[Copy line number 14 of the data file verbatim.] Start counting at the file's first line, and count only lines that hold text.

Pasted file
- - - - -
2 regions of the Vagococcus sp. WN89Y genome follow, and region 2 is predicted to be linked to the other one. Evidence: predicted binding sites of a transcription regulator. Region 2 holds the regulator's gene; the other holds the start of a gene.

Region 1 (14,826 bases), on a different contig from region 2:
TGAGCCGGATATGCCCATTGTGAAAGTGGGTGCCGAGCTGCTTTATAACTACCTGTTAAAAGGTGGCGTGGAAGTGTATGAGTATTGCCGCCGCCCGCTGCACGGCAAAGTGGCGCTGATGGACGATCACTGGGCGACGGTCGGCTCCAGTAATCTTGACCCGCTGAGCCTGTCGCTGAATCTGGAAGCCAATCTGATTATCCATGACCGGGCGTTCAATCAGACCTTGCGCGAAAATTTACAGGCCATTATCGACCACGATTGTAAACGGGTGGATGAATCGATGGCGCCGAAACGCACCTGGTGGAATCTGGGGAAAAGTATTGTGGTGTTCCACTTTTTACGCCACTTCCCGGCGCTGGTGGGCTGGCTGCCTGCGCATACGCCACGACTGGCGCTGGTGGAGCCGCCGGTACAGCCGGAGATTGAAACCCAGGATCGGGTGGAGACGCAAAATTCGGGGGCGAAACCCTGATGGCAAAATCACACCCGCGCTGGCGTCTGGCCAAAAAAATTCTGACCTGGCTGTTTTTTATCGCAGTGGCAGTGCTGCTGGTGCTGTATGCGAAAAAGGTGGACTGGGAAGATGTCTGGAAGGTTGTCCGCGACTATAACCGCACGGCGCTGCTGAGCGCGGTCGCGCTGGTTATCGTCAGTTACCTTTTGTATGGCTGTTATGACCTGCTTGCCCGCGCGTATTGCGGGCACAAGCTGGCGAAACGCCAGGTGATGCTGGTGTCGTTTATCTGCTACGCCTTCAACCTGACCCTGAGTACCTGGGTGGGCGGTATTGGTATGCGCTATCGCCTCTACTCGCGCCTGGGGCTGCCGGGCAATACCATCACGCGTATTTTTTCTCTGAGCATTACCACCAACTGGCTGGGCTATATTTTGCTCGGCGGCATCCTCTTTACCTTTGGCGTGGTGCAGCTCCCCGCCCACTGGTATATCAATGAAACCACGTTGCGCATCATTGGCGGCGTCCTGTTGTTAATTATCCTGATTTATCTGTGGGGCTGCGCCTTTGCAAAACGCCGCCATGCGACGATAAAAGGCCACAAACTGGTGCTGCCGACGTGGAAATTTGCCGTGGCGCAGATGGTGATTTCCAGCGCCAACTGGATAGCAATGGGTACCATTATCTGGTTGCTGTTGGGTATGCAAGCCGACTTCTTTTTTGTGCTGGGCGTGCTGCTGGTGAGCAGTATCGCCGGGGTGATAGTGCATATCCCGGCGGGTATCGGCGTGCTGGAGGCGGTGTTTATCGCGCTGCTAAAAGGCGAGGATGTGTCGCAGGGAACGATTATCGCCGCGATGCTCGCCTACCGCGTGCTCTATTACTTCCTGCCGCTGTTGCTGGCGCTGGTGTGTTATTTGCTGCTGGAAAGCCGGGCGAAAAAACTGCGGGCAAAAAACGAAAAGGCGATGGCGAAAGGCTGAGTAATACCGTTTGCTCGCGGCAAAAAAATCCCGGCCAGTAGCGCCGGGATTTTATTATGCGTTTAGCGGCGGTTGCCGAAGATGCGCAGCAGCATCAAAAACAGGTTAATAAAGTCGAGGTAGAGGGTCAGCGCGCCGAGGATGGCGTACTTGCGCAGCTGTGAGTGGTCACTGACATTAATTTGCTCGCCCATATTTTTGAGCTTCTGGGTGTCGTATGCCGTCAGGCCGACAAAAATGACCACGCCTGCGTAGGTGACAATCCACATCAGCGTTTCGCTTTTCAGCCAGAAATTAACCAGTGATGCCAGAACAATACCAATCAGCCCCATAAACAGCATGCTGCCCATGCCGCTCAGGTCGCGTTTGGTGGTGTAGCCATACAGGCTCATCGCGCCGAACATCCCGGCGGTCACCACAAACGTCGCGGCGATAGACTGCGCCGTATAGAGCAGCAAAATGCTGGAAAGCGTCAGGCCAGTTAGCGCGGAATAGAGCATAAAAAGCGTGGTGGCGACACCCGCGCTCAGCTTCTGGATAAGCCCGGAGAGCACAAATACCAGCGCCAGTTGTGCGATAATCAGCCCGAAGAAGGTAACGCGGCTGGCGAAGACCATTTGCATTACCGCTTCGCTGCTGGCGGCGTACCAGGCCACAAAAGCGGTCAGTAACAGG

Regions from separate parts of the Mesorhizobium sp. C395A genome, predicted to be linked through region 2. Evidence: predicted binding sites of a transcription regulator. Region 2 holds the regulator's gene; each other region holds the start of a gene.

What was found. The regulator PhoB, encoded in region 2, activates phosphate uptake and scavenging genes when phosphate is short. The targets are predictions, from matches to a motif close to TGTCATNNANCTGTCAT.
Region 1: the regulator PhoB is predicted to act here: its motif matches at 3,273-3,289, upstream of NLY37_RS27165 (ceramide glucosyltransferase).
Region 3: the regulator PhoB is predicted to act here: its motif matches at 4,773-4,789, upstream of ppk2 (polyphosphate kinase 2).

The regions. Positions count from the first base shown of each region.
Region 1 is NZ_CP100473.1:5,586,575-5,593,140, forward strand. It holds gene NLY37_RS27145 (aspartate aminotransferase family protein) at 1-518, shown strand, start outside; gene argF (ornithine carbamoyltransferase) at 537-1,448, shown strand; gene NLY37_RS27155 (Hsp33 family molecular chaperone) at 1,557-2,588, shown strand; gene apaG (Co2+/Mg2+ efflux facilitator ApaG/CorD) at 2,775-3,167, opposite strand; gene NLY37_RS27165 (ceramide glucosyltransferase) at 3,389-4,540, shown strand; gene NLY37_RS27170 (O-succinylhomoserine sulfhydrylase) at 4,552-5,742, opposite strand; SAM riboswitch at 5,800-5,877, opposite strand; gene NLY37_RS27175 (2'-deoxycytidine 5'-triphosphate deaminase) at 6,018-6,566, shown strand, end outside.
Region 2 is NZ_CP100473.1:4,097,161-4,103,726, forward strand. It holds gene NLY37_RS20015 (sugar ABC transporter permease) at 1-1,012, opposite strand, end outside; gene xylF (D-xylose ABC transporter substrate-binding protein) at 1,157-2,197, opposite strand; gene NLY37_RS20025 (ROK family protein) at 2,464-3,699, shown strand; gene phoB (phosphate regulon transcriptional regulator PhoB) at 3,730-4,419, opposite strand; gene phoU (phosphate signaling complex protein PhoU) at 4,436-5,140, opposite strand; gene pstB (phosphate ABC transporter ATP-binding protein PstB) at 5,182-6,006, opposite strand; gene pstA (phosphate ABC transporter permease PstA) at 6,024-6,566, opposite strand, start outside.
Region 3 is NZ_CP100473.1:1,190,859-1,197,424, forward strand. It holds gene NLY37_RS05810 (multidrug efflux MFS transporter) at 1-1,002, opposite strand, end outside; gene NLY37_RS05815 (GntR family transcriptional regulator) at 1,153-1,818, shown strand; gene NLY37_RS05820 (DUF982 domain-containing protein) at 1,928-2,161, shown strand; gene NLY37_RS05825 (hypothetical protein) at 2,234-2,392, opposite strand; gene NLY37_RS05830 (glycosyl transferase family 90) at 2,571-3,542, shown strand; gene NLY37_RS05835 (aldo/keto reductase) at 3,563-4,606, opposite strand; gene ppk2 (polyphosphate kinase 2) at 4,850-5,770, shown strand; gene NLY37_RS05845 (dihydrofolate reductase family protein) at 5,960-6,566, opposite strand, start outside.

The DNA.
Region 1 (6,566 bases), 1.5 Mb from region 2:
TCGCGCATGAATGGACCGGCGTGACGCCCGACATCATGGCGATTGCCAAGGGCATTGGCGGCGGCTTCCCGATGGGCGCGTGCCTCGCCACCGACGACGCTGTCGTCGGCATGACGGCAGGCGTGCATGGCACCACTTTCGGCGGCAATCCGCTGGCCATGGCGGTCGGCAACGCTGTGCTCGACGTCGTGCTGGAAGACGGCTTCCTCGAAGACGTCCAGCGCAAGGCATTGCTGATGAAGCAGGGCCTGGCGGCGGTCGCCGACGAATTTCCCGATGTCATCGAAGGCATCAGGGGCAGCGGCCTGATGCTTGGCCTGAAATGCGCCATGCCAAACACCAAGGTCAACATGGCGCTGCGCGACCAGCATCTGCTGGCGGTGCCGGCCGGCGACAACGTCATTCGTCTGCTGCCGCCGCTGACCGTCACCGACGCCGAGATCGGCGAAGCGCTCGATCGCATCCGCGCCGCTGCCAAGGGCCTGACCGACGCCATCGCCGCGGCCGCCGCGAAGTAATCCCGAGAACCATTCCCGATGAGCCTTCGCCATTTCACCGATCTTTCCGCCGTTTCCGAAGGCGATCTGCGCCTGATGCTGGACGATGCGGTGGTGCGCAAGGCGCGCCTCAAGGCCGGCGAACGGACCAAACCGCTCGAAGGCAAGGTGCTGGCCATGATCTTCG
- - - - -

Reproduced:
TCGCGCATGAATGGACCGGCGTGACGCCCGACATCATGGCGATTGCCAAGGGCATTGGCGGCGGCTTCCCGATGGGCGCGTGCCTCGCCACCGACGACGCTGTCGTCGGCATGACGGCAGGCGTGCATGGCACCACTTTCGGCGGCAATCCGCTGGCCATGGCGGTCGGCAACGCTGTGCTCGACGTCGTGCTGGAAGACGGCTTCCTCGAAGACGTCCAGCGCAAGGCATTGCTGATGAAGCAGGGCCTGGCGGCGGTCGCCGACGAATTTCCCGATGTCATCGAAGGCATCAGGGGCAGCGGCCTGATGCTTGGCCTGAAATGCGCCATGCCAAACACCAAGGTCAACATGGCGCTGCGCGACCAGCATCTGCTGGCGGTGCCGGCCGGCGACAACGTCATTCGTCTGCTGCCGCCGCTGACCGTCACCGACGCCGAGATCGGCGAAGCGCTCGATCGCATCCGCGCCGCTGCCAAGGGCCTGACCGACGCCATCGCCGCGGCCGCCGCGAAGTAATCCCGAGAACCATTCCCGATGAGCCTTCGCCATTTCACCGATCTTTCCGCCGTTTCCGAAGGCGATCTGCGCCTGATGCTGGACGATGCGGTGGTGCGCAAGGCGCGCCTCAAGGCCGGCGAACGGACCAAACCGCTCGAAGGCAAGGTGCTGGCCATGATCTTCG